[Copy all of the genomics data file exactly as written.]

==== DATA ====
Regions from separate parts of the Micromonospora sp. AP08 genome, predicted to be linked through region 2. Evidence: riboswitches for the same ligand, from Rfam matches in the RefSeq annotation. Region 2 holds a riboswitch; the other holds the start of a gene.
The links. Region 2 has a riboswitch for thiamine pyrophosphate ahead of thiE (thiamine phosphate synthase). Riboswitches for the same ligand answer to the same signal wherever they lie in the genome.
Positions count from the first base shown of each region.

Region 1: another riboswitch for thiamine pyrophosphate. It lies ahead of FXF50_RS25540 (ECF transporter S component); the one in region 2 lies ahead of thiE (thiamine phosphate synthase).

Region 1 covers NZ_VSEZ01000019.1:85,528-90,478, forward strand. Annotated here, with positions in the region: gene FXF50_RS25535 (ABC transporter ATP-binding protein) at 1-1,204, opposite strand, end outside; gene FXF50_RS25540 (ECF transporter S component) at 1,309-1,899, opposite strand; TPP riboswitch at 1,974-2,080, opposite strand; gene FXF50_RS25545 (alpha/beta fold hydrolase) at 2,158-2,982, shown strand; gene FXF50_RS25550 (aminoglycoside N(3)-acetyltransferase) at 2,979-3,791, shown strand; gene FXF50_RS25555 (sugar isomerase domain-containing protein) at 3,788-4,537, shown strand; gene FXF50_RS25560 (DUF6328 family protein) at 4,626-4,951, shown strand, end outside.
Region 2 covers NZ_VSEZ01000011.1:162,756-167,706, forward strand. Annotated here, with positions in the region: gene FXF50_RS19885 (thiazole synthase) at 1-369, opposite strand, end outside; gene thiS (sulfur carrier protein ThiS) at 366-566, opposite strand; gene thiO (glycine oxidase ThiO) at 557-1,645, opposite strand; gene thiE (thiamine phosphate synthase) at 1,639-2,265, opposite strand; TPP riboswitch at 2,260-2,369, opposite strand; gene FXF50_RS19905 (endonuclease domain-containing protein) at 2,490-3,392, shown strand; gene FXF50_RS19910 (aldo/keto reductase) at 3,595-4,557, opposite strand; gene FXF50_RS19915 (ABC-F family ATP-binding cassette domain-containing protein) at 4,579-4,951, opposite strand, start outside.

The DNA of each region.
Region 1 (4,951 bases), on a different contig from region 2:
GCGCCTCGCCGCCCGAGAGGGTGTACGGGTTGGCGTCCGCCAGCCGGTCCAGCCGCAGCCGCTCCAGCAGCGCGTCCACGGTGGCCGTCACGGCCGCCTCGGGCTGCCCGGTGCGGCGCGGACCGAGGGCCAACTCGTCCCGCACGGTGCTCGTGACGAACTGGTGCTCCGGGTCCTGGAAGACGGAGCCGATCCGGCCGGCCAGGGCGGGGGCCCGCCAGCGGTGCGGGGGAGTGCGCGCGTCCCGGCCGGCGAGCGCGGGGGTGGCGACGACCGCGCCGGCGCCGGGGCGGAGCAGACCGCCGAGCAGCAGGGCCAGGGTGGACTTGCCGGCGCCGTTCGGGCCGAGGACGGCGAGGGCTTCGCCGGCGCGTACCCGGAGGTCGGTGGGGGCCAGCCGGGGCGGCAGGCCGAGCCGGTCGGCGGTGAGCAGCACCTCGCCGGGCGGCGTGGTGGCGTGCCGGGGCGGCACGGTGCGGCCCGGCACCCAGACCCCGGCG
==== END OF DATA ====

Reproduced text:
Regions from separate parts of the Micromonospora sp. AP08 genome, predicted to be linked through region 2. Evidence: riboswitches for the same ligand, from Rfam matches in the RefSeq annotation. Region 2 holds a riboswitch; the other holds the start of a gene.
The links. Region 2 has a riboswitch for thiamine pyrophosphate ahead of thiE (thiamine phosphate synthase). Riboswitches for the same ligand answer to the same signal wherever they lie in the genome.
Positions count from the first base shown of each region.

Region 1: another riboswitch for thiamine pyrophosphate. It lies ahead of FXF50_RS25540 (ECF transporter S component); the one in region 2 lies ahead of thiE (thiamine phosphate synthase).

Region 1 covers NZ_VSEZ01000019.1:85,528-90,478, forward strand. Annotated here, with positions in the region: gene FXF50_RS25535 (ABC transporter ATP-binding protein) at 1-1,204, opposite strand, end outside; gene FXF50_RS25540 (ECF transporter S component) at 1,309-1,899, opposite strand; TPP riboswitch at 1,974-2,080, opposite strand; gene FXF50_RS25545 (alpha/beta fold hydrolase) at 2,158-2,982, shown strand; gene FXF50_RS25550 (aminoglycoside N(3)-acetyltransferase) at 2,979-3,791, shown strand; gene FXF50_RS25555 (sugar isomerase domain-containing protein) at 3,788-4,537, shown strand; gene FXF50_RS25560 (DUF6328 family protein) at 4,626-4,951, shown strand, end outside.
Region 2 covers NZ_VSEZ01000011.1:162,756-167,706, forward strand. Annotated here, with positions in the region: gene FXF50_RS19885 (thiazole synthase) at 1-369, opposite strand, end outside; gene thiS (sulfur carrier protein ThiS) at 366-566, opposite strand; gene thiO (glycine oxidase ThiO) at 557-1,645, opposite strand; gene thiE (thiamine phosphate synthase) at 1,639-2,265, opposite strand; TPP riboswitch at 2,260-2,369, opposite strand; gene FXF50_RS19905 (endonuclease domain-containing protein) at 2,490-3,392, shown strand; gene FXF50_RS19910 (aldo/keto reductase) at 3,595-4,557, opposite strand; gene FXF50_RS19915 (ABC-F family ATP-binding cassette domain-containing protein) at 4,579-4,951, opposite strand, start outside.

The DNA of each region.
Region 1 (4,951 bases), on a different contig from region 2:
GCGCCTCGCCGCCCGAGAGGGTGTACGGGTTGGCGTCCGCCAGCCGGTCCAGCCGCAGCCGCTCCAGCAGCGCGTCCACGGTGGCCGTCACGGCCGCCTCGGGCTGCCCGGTGCGGCGCGGACCGAGGGCCAACTCGTCCCGCACGGTGCTCGTGACGAACTGGTGCTCCGGGTCCTGGAAGACGGAGCCGATCCGGCCGGCCAGGGCGGGGGCCCGCCAGCGGTGCGGGGGAGTGCGCGCGTCCCGGCCGGCGAGCGCGGGGGTGGCGACGACCGCGCCGGCGCCGGGGCGGAGCAGACCGCCGAGCAGCAGGGCCAGGGTGGACTTGCCGGCGCCGTTCGGGCCGAGGACGGCGAGGGCTTCGCCGGCGCGTACCCGGAGGTCGGTGGGGGCCAGCCGGGGCGGCAGGCCGAGCCGGTCGGCGGTGAGCAGCACCTCGCCGGGCGGCGTGGTGGCGTGCCGGGGCGGCACGGTGCGGCCCGGCACCCAGACCCCGGCG